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  • Philadelphia Workers’ Compensation Attorney: Pennsylvania Supreme Court Expands Definition of Employee

    By Marc S. Jacobs, Esq.

    Recently, the Pennsylvania Supreme Court issued a very important decision expanding the definition of the term employee under Pennsylvania’s Workers’ Compensation Act (“Act”):  Six L’s Packing Co., v. WCAB (Williamson), PICS No. 12-1047 (2012).

    In this case, a tomato grower hired a trucking company to transport harvested tomatoes between the grower’s warehouse and other delivery points.  One of the trucking company’s workers was injured in a truck accident while transporting the grower’s tomatoes.  The injured worker sought Workers’ Compensation benefits from the trucking company.   However, it turns out the trucking company had no Workers’ Compensation insurance (a violation of the law).  The driver then brought a Workers’ Compensation claim against the tomato grower.

    The grower fought the claim.  It denied owning any of the trucks that were driven by the driver.  And, it argued, since the trucking company hired the driver, the grower should have no obligation to make payments under the Workers’ Compensation Act.  The grower also argued that the injury occurred on a public highway not on the grower’s property.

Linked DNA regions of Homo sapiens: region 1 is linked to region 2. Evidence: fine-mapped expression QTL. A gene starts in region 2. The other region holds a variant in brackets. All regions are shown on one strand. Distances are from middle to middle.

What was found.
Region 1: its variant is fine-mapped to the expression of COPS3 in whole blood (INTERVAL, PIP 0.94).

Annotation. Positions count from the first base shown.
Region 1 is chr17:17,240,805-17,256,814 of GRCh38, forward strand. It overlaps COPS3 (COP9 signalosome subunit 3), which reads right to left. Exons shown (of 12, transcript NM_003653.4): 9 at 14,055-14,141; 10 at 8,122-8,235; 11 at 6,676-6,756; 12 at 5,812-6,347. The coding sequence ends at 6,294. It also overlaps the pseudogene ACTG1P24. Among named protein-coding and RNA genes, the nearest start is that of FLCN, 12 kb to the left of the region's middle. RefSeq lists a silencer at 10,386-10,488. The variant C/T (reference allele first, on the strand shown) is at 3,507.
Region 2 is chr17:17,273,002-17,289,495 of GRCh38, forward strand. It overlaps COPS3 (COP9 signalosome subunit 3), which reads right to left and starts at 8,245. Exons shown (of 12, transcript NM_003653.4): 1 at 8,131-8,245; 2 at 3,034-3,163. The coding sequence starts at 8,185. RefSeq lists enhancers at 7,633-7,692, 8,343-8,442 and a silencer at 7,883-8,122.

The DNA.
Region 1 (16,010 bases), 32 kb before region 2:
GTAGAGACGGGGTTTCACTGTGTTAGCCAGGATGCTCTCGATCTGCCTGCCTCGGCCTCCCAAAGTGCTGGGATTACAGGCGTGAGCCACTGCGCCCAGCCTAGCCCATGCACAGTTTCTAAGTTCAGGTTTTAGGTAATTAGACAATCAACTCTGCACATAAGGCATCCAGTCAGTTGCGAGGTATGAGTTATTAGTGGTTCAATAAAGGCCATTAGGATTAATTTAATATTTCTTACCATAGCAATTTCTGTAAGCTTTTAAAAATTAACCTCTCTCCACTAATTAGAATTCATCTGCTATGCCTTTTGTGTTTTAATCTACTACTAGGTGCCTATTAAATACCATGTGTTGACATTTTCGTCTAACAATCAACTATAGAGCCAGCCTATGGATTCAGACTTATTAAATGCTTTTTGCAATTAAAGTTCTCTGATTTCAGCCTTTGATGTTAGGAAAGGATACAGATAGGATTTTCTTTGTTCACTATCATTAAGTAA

The Worker’s Compensation Court rejected the grower’s argument.  Instead, the Court ruled that the Act provides coverage in situations where a company contracts to have work performed that is a regular part of the contracting company’s business.  In this case, growing, harvesting and delivering tomatoes are regular parts of the grower’s business.  So, the Court concluded, the grower was a contractor and the trucking company a sub-contractor.  Because the trucking company employed the injured worker – and it lacked insurance – the grower was responsible as the statutory employer and, therefore, obligated to pay Workers’ Compensation benefits.

    This decision allows for a greater chance of recovery by injured workers employed by sub-contractors or independent contractors.  Many times the employer tries to say the employee (such as the driver in this case) is a sub-contractor.  With this decision, the employer’s designation of the worker as an independent contractor or sub-contractor will not necessarily determine whether you are entitled to Workers’ Compensation benefits.

    Call a Philadelphia Workers’ Compensation Attorney You Can Count On

    If you become involved in a situation where employers are trying to push off the responsibility of payment of Workers’ Compensation benefits on to you or some other employer, contact Marc S. Jacobs at Galfand Berger.  As an experienced Workers’ Compensation Attorney in Philadelphia, Mr. Jacobs has been extremely successful representing workers whose position as “employees” have been questioned and who have had to fight for their rightful benefits.  Contact him today at [email protected] or call 1-800-222-8792 to discuss your matter.